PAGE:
Good morning, I have the third and final Derilissus sp. (clingfish) for you all that the Smithsonian Institution and Substation Curacao crew recently discovered off the tiny coast of St. Eustatius. When we saw this fish for the fist time it was so small/tiny that we couldn’t see how beautiful those eyes were. It wasn’t until I shot it with the 105 macro lens on f40 with two Ikelite sub strobes that the revelation of this little fish came to light and I remember almost loosing my mind and yelling for everyone to come over and look at this fish! Upon seeing some of my first shots I remember also having this large group of people now surrounding me wanting to see more close-ups, it’s truly a fish that everyone has fallen in love with! For those of you wanting to learn more about these beautiful little fish here’s a little more information about clingfish in general:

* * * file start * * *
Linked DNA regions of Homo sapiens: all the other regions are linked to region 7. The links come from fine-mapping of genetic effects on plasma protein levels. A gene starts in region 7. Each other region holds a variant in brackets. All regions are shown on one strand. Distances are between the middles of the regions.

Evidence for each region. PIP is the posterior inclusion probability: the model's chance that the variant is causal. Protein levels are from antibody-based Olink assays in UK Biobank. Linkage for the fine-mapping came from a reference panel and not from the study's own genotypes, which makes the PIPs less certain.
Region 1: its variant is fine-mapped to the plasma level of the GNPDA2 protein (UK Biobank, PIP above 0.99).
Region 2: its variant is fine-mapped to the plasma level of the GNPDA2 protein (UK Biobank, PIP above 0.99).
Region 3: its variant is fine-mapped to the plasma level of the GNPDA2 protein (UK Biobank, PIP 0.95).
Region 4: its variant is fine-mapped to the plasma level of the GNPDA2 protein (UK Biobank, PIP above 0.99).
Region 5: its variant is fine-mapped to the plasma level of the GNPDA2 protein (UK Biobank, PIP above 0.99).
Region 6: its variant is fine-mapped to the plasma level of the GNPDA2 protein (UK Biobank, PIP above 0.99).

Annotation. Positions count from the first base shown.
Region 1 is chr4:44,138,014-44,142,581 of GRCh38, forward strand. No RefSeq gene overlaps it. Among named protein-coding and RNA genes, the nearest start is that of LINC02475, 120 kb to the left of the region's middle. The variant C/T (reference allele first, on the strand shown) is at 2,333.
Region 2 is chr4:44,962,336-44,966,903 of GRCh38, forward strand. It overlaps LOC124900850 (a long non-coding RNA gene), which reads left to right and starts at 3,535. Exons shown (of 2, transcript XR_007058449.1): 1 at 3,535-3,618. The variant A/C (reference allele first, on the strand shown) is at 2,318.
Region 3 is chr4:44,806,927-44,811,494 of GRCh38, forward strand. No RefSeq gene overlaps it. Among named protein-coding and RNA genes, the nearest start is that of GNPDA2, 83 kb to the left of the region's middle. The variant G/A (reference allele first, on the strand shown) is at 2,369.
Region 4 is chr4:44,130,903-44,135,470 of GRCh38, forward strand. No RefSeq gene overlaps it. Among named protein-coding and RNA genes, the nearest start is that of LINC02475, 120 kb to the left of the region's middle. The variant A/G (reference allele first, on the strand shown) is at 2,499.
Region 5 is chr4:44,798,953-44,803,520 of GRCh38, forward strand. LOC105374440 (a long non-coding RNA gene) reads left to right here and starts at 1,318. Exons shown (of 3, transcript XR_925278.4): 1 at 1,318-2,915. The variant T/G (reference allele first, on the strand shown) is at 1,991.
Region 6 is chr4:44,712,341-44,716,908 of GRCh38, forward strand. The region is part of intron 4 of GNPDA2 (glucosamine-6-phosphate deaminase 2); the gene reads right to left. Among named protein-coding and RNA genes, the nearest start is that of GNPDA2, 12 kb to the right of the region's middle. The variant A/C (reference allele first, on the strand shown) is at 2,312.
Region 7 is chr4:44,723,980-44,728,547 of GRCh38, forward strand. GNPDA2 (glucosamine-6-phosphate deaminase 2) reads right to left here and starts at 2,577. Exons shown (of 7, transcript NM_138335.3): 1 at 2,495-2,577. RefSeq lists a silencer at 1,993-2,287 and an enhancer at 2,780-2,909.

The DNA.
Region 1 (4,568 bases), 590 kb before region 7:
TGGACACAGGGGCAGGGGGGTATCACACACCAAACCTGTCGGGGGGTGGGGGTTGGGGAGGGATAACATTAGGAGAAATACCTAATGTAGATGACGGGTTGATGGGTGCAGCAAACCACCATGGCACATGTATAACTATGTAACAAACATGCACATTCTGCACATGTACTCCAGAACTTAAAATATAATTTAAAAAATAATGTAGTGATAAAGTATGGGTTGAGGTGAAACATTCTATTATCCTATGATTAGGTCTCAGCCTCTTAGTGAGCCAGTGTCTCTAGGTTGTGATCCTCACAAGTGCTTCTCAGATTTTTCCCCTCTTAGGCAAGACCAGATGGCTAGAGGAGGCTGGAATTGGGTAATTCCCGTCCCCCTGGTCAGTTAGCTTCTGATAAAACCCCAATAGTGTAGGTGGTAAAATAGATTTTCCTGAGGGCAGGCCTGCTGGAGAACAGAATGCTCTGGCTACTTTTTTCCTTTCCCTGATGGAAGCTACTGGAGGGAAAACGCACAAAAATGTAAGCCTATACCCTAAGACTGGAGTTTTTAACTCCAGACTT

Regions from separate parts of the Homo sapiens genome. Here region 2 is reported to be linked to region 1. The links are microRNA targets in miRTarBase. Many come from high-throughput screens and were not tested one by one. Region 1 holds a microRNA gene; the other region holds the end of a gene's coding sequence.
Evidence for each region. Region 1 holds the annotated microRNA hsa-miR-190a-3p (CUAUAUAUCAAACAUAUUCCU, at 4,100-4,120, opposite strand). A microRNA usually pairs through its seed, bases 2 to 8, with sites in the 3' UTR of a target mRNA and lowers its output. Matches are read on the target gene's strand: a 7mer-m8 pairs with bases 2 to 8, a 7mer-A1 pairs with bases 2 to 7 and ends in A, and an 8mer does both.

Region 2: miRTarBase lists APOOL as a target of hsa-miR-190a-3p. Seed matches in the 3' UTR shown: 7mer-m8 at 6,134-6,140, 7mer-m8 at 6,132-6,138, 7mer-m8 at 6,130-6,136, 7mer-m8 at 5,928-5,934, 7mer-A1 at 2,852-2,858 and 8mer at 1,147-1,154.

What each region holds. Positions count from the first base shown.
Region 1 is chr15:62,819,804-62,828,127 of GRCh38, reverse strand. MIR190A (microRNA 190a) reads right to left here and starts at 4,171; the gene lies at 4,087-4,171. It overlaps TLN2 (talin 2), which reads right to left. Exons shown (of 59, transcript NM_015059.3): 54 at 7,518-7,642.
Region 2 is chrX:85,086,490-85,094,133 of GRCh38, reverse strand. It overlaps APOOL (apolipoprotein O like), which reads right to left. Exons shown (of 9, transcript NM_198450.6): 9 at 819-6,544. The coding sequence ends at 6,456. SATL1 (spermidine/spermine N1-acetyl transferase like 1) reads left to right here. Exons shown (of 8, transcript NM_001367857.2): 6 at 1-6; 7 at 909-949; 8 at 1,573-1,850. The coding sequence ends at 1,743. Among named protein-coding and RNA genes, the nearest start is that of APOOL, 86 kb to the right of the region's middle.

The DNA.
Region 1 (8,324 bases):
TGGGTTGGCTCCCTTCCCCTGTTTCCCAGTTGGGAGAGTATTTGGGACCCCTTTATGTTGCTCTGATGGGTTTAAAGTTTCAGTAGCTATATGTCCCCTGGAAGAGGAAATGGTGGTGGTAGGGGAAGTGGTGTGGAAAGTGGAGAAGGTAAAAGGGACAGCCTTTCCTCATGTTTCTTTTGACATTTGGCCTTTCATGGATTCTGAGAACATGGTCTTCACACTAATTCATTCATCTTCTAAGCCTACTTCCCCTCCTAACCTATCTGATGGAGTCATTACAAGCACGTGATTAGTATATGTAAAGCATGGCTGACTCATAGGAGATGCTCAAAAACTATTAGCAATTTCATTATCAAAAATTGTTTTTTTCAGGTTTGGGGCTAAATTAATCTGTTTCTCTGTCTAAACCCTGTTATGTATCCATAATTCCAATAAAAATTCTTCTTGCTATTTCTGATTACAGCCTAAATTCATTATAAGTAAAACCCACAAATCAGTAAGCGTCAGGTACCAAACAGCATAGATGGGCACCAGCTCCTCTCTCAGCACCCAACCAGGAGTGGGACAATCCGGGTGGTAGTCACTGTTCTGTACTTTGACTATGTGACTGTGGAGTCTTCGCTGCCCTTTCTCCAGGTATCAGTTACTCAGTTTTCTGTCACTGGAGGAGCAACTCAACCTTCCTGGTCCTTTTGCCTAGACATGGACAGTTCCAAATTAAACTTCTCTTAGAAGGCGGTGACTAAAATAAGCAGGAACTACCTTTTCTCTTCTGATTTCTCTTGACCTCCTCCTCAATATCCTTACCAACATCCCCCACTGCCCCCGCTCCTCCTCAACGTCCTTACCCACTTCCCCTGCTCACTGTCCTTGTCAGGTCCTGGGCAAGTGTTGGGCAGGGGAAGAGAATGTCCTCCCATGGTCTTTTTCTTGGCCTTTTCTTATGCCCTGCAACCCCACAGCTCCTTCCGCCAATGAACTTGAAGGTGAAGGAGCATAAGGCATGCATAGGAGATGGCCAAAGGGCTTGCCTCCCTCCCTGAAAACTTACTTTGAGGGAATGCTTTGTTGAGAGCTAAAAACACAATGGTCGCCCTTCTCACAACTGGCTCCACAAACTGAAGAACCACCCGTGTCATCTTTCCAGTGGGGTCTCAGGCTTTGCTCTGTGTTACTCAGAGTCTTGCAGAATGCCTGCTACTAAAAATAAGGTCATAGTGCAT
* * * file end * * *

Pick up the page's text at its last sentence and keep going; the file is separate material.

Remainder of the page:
Clingfishes are fishes of the family Gobiesocidae, belonging to the order Gobiesociformes. They are widespread throughout tropical and warm temperate waters, particularly in the marine waters of the Atlantic, Pacific and Indian Oceans. Most species shelter in shallow seagrass beds and reefs, clinging to rocks, algae and seagrass leaves.